A new monitoring system developed through an ESA-backed project works like a ‘bodyguard’ for satellite navigation in use at strategic or safety-critical sites. Known as GIDAS, the scalable system immediately detects, identifies and pinpoints satnav interference sources in its vicinity.
It is estimated that there are currently the same number of satnav receivers on Earth as there are people. Positioning, navigation and timing signals from space-based constellations such as Galileo and GPS form an invisible, essential infrastructure, underpinning numerous modern aspects of modern life: communications, power and transportation.
Satellite navigation helps guide a growing number of aircraft, boats, trains and autonomous vehicles. Meanwhile satnav-based time-stamps authentic multi-billion euro financial transactions, and coordinate the synchronised running of power grids. Satellite navigation is always on, available everywhere on Earth, so it is easy to take its availability for granted. But as crucial as these signals from space are, they are also vulnerable to ground-based interference.
“It’s simply a matter of output power,” say Andreas Lesch of Austria-based OHB Digital Solutions. “A navigation signal on the ground is equivalent to the light from a 60 watt lamp aboard a satellite, some 23 222 km away in space in the case of Galileo. So these faint signals can be jammed by more powerful local radio signals, either accidentally or deliberately, or even misleading fake navigation signals, known as ‘spoofing’.
“Our new GNSS Interference Detection and Analysis System, GIDAS, is designed to safeguard critical infrastructure against jamming or spoofing, by performing continuous monitoring of key signal bands. By doing so, GIDAS can raise the alarm in real time, identify the type of interference then pinpoint the location of these dangerous portable devices causing the interference so the authorities can take immediate remedial action.”
GIDAS can provide interference detection and directionality with a single reporting station, although a minimum of three stations are required for pinpointing interference sources, linked to an overall monitoring centre. Monitoring centres can also be connected together, making the GIDAS system easily scalable, from safeguarding an individual harbour, airport or system critical site up to an entire city or region.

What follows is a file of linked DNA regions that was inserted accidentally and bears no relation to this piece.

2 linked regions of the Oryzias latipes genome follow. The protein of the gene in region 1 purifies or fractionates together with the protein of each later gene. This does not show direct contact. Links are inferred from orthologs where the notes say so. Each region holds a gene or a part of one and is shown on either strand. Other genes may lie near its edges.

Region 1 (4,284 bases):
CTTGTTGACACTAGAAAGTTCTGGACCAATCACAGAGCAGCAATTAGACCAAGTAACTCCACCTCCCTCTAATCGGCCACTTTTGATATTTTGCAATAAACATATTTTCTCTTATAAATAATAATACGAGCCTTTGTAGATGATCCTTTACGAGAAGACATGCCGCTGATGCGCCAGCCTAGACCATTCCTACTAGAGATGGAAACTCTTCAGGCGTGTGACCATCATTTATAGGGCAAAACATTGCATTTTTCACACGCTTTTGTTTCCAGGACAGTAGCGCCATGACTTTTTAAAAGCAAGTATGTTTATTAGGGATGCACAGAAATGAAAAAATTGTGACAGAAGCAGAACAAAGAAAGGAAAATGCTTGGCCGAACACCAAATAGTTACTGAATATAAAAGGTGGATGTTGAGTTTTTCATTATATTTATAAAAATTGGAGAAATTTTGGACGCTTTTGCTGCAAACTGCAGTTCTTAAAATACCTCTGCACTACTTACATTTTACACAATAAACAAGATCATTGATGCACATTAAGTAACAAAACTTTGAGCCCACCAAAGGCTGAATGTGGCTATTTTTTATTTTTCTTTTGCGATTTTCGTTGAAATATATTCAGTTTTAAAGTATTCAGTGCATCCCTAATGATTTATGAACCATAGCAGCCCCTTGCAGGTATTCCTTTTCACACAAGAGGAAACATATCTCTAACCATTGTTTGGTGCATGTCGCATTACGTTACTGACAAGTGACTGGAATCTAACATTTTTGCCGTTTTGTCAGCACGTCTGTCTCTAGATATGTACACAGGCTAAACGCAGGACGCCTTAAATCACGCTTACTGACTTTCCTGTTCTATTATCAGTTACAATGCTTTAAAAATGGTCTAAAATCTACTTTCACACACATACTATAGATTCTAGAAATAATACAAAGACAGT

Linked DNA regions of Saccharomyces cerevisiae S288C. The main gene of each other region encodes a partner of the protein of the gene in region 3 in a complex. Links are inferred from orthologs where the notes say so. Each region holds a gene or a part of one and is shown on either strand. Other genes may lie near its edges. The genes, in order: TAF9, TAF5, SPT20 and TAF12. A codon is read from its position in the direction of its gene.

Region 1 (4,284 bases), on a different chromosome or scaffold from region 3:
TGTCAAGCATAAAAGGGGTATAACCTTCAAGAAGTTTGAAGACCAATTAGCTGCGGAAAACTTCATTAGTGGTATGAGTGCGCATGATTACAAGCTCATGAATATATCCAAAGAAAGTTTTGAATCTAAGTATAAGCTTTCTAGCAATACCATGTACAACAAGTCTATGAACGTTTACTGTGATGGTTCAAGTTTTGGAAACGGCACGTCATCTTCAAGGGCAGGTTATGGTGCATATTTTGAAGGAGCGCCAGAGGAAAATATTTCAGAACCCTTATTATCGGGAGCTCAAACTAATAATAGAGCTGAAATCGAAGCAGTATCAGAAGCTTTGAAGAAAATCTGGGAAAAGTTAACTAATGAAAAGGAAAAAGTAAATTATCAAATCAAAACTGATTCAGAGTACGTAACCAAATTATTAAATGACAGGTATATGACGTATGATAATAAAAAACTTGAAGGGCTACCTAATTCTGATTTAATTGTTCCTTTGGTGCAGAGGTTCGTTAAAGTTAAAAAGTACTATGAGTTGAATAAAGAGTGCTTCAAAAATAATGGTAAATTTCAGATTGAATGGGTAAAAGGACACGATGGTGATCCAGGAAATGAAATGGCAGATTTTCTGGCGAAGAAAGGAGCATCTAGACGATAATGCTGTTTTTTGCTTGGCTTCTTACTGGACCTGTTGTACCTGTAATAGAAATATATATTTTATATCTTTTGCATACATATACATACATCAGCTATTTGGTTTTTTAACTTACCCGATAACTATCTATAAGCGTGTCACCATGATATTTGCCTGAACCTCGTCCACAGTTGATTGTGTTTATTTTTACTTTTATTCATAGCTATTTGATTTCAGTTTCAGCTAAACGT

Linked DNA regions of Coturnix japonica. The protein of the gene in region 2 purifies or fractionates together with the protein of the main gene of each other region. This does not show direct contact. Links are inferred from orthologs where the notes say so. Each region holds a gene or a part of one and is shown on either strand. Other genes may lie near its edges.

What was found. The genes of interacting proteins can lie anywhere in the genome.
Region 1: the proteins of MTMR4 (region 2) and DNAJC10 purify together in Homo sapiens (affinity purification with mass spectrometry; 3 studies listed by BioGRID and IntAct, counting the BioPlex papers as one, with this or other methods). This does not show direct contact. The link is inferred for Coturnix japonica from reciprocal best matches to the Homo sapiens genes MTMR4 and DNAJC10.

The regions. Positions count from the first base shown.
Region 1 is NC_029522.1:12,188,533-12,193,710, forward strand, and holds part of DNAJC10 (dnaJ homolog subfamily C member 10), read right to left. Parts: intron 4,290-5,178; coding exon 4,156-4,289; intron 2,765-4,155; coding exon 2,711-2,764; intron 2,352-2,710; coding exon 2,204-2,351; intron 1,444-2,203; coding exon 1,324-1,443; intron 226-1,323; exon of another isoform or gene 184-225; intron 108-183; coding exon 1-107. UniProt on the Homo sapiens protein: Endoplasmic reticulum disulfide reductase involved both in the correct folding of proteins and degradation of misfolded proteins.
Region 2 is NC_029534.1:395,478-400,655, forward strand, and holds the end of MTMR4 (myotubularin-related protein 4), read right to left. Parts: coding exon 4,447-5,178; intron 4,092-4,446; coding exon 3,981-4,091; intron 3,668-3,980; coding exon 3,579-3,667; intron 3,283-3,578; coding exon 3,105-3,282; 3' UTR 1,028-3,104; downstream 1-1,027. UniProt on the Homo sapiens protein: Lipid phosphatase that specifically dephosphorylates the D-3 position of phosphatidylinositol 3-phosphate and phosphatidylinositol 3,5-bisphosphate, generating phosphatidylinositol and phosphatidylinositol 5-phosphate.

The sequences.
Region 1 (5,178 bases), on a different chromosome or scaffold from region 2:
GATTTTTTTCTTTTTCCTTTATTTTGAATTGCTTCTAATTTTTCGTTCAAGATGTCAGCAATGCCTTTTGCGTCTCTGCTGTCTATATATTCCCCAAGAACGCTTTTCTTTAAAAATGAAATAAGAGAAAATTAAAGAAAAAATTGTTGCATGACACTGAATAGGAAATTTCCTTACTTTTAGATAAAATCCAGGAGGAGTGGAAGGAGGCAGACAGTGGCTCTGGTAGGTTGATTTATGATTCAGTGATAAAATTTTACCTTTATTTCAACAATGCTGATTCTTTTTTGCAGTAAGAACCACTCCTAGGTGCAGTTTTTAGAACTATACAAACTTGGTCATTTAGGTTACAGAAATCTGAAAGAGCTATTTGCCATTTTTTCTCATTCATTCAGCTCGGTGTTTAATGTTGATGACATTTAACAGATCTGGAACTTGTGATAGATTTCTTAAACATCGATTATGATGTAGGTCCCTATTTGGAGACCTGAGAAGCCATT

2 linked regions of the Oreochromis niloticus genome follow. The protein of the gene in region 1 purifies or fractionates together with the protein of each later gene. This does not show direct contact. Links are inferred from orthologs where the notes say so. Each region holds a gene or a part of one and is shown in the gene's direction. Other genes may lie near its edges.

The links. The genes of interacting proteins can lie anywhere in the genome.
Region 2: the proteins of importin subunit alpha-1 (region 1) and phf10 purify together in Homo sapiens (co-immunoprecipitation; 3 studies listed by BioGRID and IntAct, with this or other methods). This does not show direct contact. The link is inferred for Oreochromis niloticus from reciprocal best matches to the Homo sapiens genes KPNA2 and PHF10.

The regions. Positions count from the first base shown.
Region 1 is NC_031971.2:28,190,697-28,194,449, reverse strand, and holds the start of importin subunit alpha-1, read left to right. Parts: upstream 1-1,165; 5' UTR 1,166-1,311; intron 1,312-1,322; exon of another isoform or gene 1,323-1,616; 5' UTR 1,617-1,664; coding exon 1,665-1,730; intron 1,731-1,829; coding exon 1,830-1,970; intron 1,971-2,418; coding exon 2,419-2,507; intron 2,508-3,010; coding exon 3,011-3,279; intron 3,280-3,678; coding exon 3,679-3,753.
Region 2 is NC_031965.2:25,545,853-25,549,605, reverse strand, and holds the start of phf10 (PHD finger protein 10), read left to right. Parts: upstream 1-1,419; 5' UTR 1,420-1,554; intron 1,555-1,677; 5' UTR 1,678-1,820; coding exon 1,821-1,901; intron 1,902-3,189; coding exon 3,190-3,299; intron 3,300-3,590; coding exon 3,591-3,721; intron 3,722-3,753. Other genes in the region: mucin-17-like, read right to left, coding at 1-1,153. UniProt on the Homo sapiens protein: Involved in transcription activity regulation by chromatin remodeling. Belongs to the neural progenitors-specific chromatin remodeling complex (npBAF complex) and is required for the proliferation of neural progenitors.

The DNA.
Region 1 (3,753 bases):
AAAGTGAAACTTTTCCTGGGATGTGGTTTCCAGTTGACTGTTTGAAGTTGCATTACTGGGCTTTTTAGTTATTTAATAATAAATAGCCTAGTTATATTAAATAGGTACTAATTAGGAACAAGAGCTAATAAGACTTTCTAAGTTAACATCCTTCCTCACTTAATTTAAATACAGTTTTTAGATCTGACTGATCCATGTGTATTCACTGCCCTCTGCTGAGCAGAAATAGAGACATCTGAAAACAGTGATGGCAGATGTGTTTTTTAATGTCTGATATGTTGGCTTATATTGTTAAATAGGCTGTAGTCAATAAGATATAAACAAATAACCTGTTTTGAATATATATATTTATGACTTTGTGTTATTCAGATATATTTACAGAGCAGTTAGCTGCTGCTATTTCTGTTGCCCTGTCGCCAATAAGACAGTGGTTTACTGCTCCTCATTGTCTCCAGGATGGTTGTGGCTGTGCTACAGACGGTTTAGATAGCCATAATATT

“People are only now catching up to the seriousness of this problem,” adds Andreas. “Surveys of the highest-density parts of Europe surveys report around three to four jammers hourly.
“These small devices are technically illegal but are easily available online for a few hundred euros or less, often marketed as ‘personal privacy devices’. Jammers are sold as having a range of only a few metres, but can turn out to have a practical range of dozens of metres or more – leading to unintentionally widespread interference, like the famous jammer-equipped US truck driver who shut down Newark Airport navigation systems whenever he drove past.
“Spoofing is more serious still, with a strong criminal element, where false satellite navigation signals replace real ones, to mislead receivers about their position, employed in the past to down put drones or divert boats.
“Working in this field for eight to nine years, we have seen a strong growth in interference, even as GNSS becomes ever more crucial. With our passion for GNSS and signal processing, we decided to something practical to combat this development, delivering rapid detection, classification and localisation of interference to our customers.”
GIDAS was developed by OHB Digital Solutions and Joanneum University through ESA’s Navigation Innovation and Support Programme (NAVISP), working with European industry and academia to develop innovative navigation technology.
“The company initiated the project through NAVISP’s second element, focused on strengthening European competitiveness in the navigation arena, proceeding on a co-funded basis,”says engineer Thomas Burger, overseeing GIDAS project for ESA. “The plan was to enable a commercially attractive business to get started, and I’m happy to say we made it.”
“Considering the budget, the project had a wide scope, including the development of a multi-constellation GNSS receiver with all processing stages, an extended digital front end for jamming and spoofing detection, processing blocks transferred to a parallel processor based on a customised fully programmable gate array.
“And that was only one ingredient of the overall GIDAS system, also including the actual interference detection machinery, the interference locating subsystem, and all the communication, database, and graphical user interface elements needed to create a distributed, human-usable system – which is able to go on working autonomously, only asking for human involvement when events are detected.”
Following the conclusion of the two-year NAVISP project, GIDAS is now in the process of being rolled out to several Europe-based governmental and private sector customers.